According to a new study, exposure to light, even low light, can interfere with sleep and increase the risk of serious health problems for older adults.
“Exposure to any amount of light during the sleep period correlated with the higher incidence of diabetes, obesity and high blood pressure in both older men and older women,” says Phyllis Zee till CNN.
She is the director of sleep medicine at Northwestern University Feinberg School of Medicine in Chicago and the lead author of a new study on how exposure to light affects sleep. According to her, people should do their best to minimize the amount of light they are exposed to when they sleep.
Increased heart rate
The new study focuses on the elderly who already have a higher risk than young people of developing diabetes and cardiovascular disease. In a previous study examined Phyllis Zee and her team what role light plays for healthy adults in their 20s and found that a night’s sleep in low light, equivalent to the light from a television, increased blood sugar levels and heart rate in young people.
Previous studies have shown that increased heart rate during sleep increases the risk of future heart disease and premature death. Higher blood sugar levels indicate insulin resistance and may eventually lead to type 2 diabetes.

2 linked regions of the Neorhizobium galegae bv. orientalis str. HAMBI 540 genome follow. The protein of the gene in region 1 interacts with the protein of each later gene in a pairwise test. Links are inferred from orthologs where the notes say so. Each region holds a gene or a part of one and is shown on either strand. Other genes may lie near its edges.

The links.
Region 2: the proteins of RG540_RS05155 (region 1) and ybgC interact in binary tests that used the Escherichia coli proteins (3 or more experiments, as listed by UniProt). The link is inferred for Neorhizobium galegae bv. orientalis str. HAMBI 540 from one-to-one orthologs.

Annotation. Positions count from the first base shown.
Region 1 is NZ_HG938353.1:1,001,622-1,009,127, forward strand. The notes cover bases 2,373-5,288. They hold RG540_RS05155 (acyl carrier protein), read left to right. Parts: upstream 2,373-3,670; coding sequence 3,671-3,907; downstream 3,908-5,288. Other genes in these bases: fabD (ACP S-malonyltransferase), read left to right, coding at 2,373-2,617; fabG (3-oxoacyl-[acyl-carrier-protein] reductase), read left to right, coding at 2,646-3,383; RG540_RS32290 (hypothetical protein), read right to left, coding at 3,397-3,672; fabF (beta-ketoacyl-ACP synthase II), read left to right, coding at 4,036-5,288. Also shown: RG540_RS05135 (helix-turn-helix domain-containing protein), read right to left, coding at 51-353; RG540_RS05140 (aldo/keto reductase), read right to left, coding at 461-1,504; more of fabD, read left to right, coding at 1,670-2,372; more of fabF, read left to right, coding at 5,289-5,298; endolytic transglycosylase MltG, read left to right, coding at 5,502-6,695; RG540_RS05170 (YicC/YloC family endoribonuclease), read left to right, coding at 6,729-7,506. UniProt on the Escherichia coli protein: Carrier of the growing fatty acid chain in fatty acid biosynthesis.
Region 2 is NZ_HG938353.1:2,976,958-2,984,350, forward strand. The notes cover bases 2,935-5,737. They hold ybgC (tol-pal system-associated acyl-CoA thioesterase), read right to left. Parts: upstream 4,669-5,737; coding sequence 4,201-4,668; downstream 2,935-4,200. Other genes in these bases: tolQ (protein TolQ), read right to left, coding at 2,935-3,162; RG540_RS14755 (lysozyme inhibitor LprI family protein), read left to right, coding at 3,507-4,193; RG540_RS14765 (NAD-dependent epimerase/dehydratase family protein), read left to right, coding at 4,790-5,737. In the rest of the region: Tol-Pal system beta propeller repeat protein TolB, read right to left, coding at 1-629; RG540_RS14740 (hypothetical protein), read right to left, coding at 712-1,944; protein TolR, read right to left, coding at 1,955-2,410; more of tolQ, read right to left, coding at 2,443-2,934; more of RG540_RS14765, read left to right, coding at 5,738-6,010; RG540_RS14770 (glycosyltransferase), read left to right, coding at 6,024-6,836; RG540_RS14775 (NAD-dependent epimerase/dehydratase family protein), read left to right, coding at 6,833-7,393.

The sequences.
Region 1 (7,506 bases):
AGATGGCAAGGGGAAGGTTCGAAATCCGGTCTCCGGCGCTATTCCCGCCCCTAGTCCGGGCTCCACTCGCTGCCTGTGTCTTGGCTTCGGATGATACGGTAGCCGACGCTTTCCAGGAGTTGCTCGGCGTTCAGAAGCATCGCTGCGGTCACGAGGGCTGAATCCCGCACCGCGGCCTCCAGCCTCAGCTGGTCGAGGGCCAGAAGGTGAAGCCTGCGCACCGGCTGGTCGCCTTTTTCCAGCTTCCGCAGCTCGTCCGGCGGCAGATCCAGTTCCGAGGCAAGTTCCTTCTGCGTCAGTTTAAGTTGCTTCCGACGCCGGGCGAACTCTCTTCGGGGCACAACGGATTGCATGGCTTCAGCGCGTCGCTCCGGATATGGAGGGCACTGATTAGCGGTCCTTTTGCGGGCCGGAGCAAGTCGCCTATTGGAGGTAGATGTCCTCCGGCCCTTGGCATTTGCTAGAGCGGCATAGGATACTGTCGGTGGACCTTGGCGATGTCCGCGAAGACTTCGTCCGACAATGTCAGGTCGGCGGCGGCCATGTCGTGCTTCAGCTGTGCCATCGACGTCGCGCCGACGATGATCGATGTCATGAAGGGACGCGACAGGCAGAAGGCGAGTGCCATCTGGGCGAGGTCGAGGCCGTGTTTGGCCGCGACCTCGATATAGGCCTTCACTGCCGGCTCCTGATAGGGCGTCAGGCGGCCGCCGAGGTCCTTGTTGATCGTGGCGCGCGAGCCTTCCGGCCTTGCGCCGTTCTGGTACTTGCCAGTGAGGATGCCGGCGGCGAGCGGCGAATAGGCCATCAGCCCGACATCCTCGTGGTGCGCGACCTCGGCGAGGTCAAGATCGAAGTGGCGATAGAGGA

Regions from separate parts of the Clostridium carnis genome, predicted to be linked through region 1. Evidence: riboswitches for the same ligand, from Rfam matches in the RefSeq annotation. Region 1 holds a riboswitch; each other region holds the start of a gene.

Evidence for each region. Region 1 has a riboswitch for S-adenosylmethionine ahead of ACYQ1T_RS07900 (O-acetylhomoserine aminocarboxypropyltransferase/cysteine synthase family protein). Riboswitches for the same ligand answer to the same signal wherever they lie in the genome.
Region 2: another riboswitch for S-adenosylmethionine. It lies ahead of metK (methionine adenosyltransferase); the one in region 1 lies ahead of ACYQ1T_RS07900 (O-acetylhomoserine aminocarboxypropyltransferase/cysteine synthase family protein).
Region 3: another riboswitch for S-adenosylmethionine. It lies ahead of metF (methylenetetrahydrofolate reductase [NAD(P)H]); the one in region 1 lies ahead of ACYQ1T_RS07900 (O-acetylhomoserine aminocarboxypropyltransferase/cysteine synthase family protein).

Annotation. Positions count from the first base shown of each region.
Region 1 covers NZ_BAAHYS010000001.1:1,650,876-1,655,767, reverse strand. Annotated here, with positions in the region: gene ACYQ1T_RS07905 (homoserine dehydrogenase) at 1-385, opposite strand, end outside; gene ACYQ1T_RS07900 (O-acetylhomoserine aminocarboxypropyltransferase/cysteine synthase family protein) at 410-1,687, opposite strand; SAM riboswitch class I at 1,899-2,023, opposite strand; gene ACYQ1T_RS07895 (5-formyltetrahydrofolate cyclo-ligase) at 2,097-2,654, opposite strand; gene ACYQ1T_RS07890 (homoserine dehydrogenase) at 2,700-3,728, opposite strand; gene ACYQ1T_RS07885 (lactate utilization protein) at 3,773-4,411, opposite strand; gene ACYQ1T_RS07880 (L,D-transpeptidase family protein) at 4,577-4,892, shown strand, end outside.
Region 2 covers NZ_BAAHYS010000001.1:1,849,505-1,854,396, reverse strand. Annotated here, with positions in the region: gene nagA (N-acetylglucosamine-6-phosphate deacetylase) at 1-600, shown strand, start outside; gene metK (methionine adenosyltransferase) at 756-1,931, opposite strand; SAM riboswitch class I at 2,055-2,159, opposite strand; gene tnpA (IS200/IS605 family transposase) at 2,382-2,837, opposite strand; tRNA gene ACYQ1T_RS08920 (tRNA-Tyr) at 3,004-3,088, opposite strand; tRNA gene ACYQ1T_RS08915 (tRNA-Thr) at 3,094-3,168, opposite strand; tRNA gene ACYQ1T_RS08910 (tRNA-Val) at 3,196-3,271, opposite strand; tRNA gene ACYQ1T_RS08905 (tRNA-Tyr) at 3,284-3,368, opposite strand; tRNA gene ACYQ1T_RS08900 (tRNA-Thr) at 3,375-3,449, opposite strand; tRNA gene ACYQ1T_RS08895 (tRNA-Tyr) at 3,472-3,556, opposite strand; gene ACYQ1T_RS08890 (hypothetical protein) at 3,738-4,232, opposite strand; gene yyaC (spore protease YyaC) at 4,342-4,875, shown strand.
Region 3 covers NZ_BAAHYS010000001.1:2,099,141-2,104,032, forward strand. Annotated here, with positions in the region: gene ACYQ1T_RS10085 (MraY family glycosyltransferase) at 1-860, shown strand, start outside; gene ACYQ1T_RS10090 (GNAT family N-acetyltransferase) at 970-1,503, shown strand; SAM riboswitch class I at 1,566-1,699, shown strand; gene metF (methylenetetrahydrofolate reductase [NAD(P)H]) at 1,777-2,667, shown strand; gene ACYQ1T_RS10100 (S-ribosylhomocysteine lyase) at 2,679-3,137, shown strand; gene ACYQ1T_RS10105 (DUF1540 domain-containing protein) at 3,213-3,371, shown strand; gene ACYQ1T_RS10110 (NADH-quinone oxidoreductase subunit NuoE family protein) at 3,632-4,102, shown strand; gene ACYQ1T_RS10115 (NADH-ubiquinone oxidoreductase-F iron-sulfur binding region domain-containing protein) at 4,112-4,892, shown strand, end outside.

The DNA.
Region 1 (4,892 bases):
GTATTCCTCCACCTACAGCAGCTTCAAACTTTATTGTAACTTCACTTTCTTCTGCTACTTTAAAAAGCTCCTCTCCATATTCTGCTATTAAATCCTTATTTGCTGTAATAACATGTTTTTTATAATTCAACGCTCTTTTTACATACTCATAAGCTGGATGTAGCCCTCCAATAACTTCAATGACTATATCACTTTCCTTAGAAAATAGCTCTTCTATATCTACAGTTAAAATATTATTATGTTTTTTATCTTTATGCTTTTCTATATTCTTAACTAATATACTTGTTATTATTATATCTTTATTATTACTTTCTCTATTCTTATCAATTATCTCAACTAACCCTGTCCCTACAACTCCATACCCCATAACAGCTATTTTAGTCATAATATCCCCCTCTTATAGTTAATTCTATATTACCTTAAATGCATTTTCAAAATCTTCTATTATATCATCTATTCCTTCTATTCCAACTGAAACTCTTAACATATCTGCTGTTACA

Study with the elderly
The dim light to which the subjects were exposed in the study’s sleep experiment in the sleeping lab disturbed the young adults’ sleep even though they slept with their eyes closed. The small amount of light caused a deficit of deep sleep and dream sleep, the stages of sleep where most cell renewal takes place.
In the new study where the researchers focused on the elderly, they wanted to see if there was any difference in the frequency of the diseases that are related to light exposure during sleep. In the new study, a sleeping lab was not used, but the subjects slept in their natural environment with a small device that was in a bracelet.
The unit measured the 552 subjects’ sleep cycles, average movements, and their exposure to light.
Phyllis Zee explains that they measured the amount of light the person was exposed to with a sensor on the body and compared it with their sleep and wakefulness during a day.
“What I think is different and remarkable about our study is that we have really objective data with this method,” she told CNN.
Most slept with lights in the room
The researchers were surprised that less than half of the subjects who participated in the study slept in the dark for at least five hours and over 53 percent of them had some light in the room during sleep.
In analyzes, the researchers found that those who were exposed to higher amounts of light during sleep were also more likely to have diabetes, high blood pressure or obesity. Those who slept with more light in the room were also more likely to both go to bed and get up later.
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